These past two years I’ve tried to instill some permaculture principles into our learning. The students have really caught on to the Fair Share, People Care, Earth Care language, and often bring their wonderings about these ideas up during our sharing time. 
Permaculture Principles
Can we use technology to plug in to, and enhance our community? Can we do this by using less energy, and being more efficient? Or does more focus on technology always mean more waste, and less for the future? 
The students in my class have been asking lots of great questions, and these questions have led to my own personal change of habits. I want both worlds for my students, where they can comfortably go between the natural and virtual world. Or are both worlds natural now? 
Please leave a comment if you have any other blogs, articles, people to see and learn from. 

Comfortable being a beginner?

Reports are done, it was great to see all the progress our community has made throughout the year. As I’ve been reflecting on this, and my new position (in tech) I’ve been thinking a lot about this idea of being a beginner.

Jeff Utecht posted this on his blog sometime last year. I’ve been rereading it just about every month, mostly to remind myself, to be comfortable in new situations. As teachers, I feel that we are under some obligation to know, have experience, or have mastery of something.  Our tech world is constantly changing and evolving, so we are always beginners, or should be if we subscribe to this idea of life long learning.

My new position, is going to make me uncomfortable at times. I’m not the kind of person who really wants to call myself a technology leader. I understand that it is useful, I see an amazing opprotunity to engage learners, I hope for the best, but I don’t feel like I’m leading. Jeff’s post really reminds me that, it is okay to feel that way, for that, I’m really thankful.

As always, I want to know more about incorporting slow pedagogy, or environmental education into this new tech position. I wonder, what the future holds, and what information, or skills we really need.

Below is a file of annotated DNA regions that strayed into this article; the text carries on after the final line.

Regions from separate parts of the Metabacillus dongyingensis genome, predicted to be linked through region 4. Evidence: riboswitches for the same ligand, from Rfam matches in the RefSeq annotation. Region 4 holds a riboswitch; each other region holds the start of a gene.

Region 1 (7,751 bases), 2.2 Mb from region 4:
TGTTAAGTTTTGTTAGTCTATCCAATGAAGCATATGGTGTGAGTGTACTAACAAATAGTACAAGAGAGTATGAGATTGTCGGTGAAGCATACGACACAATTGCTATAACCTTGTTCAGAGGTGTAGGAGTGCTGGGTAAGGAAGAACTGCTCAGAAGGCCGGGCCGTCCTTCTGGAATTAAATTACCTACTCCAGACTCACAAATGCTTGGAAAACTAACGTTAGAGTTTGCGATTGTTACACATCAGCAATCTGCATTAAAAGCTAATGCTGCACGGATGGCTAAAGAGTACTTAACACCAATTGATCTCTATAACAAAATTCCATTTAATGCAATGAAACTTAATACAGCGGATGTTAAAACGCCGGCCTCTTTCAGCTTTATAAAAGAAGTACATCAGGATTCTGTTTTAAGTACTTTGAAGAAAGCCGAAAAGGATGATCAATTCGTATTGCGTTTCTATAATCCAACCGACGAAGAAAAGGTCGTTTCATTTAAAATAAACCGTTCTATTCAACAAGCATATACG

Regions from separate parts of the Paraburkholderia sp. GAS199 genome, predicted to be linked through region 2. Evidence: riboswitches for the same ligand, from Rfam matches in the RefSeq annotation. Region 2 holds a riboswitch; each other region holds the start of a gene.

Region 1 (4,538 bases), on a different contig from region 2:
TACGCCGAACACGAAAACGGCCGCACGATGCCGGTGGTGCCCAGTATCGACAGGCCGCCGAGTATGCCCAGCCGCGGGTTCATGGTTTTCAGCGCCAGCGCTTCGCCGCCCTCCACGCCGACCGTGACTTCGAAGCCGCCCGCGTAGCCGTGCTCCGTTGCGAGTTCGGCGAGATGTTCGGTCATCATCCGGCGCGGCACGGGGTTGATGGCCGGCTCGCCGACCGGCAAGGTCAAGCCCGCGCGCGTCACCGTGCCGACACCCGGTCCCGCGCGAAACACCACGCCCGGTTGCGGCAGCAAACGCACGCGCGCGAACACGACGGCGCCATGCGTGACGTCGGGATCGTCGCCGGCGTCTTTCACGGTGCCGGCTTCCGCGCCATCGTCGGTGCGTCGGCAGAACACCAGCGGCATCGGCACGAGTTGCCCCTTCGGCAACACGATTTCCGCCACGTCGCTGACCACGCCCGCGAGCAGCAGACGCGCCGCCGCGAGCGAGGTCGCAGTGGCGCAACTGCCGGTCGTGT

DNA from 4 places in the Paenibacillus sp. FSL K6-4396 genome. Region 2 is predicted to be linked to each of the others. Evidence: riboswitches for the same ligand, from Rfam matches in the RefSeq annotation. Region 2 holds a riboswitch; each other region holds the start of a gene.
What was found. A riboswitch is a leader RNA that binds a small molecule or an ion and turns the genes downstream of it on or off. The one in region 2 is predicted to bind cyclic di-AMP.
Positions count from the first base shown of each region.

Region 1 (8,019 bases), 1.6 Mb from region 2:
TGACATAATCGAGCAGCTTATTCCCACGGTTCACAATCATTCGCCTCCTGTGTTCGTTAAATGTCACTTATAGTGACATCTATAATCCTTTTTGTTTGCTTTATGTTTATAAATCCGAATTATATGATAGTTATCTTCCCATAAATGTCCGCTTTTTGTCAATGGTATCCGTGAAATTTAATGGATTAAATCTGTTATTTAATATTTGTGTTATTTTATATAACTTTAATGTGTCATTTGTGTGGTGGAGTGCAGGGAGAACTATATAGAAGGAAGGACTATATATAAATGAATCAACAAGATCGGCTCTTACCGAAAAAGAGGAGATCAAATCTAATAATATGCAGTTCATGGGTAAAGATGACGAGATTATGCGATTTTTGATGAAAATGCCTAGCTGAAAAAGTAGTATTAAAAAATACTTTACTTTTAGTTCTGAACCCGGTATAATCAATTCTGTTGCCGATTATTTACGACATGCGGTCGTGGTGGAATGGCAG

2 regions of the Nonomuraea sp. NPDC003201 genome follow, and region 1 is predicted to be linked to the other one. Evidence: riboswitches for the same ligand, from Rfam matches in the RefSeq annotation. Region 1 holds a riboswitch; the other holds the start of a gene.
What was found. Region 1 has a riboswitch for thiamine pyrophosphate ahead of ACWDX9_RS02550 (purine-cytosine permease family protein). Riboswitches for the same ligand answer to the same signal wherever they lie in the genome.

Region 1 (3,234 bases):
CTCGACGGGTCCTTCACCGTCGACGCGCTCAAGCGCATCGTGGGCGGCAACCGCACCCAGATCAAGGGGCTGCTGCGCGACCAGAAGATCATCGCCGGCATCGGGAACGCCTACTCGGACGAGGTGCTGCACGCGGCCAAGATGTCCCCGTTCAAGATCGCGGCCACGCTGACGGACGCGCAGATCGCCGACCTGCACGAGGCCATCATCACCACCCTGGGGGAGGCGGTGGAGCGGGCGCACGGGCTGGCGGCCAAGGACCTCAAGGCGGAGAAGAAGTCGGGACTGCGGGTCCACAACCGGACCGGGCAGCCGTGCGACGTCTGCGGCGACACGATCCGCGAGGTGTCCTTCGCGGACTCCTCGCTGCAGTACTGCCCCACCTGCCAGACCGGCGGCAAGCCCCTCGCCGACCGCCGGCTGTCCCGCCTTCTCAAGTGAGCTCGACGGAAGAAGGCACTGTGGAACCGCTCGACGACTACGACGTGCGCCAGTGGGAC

Thanks Jeff

Slow Pedagogy in a Fast World

I am still working on my thesis, a participatory action research project, that looks at how teachers engage in environmental education.

I’ve been taken by this article by Payne and Wattchow.

As I’ve been reading it, I’ve been wondering about how we, as educators, can develop a slow pedagogy as well as the tech skills necessary to live in a constantly changing world. How can we, “live in natural places over time”and encourage students to explore the quickly changing digital world?

I’ve been having students sit in “magic spots” (a place where they choose at the beginning of the year, and sit there everyday for ten minutes) so they have a connection to their specific place. The plan (for next year) is to have them bring an ipad out once a week and take a picture of their spot. They can use the technology to show changes over time, make a stop motion video, or a blog highlighting the connection they have to their place, as well as the changes they have noticed, and the feelings associated with both of these ideas.

I teach at an international school, and I constantly think about how students are displaced, or disconnected from their “natural” environment. As a result, I think, they turn to virtual places to find their identity.

Just torn, as usual, about what to do through tech. How can I share my two passions while making sure we provide the same kind of opportunities for future students to be outside.

My Media Presence

As a person I wonder about putting things online. It used to fear the unknown, then people knowing too much (privacy concerns). I mean, who puts their thoughts online, and why do they do it?

Now I’m thinking more about the idea of establishing positive media presence. There are all kinds of blogs that have been talking about the idea of positive media presence. This isn’t just about getting jobs, or keeping up with the times. It’s more about the idea of creating a community, enhancing my ability as an educator, and really engaging with the world around me (something that is really hard for the environmentalist in me to understand).

While checking out other blogs I came upon this guy Brendan Lea. This article really made me think about how we need to be positive role models for students online. If we want students to engage positively and effectively online, we need to do it ourselves. Try it out, learn from it.

So, this is the beginning of my journey. Exploring how to use technology in education, calming the fears of co-workers, parents and the larger community and enhancing student involvement.

Let me know what you are you doing. How you started off? What you learned from, how you would improve, those types of things.

Big thanks to @PENathan for showing me that this is the first step to take.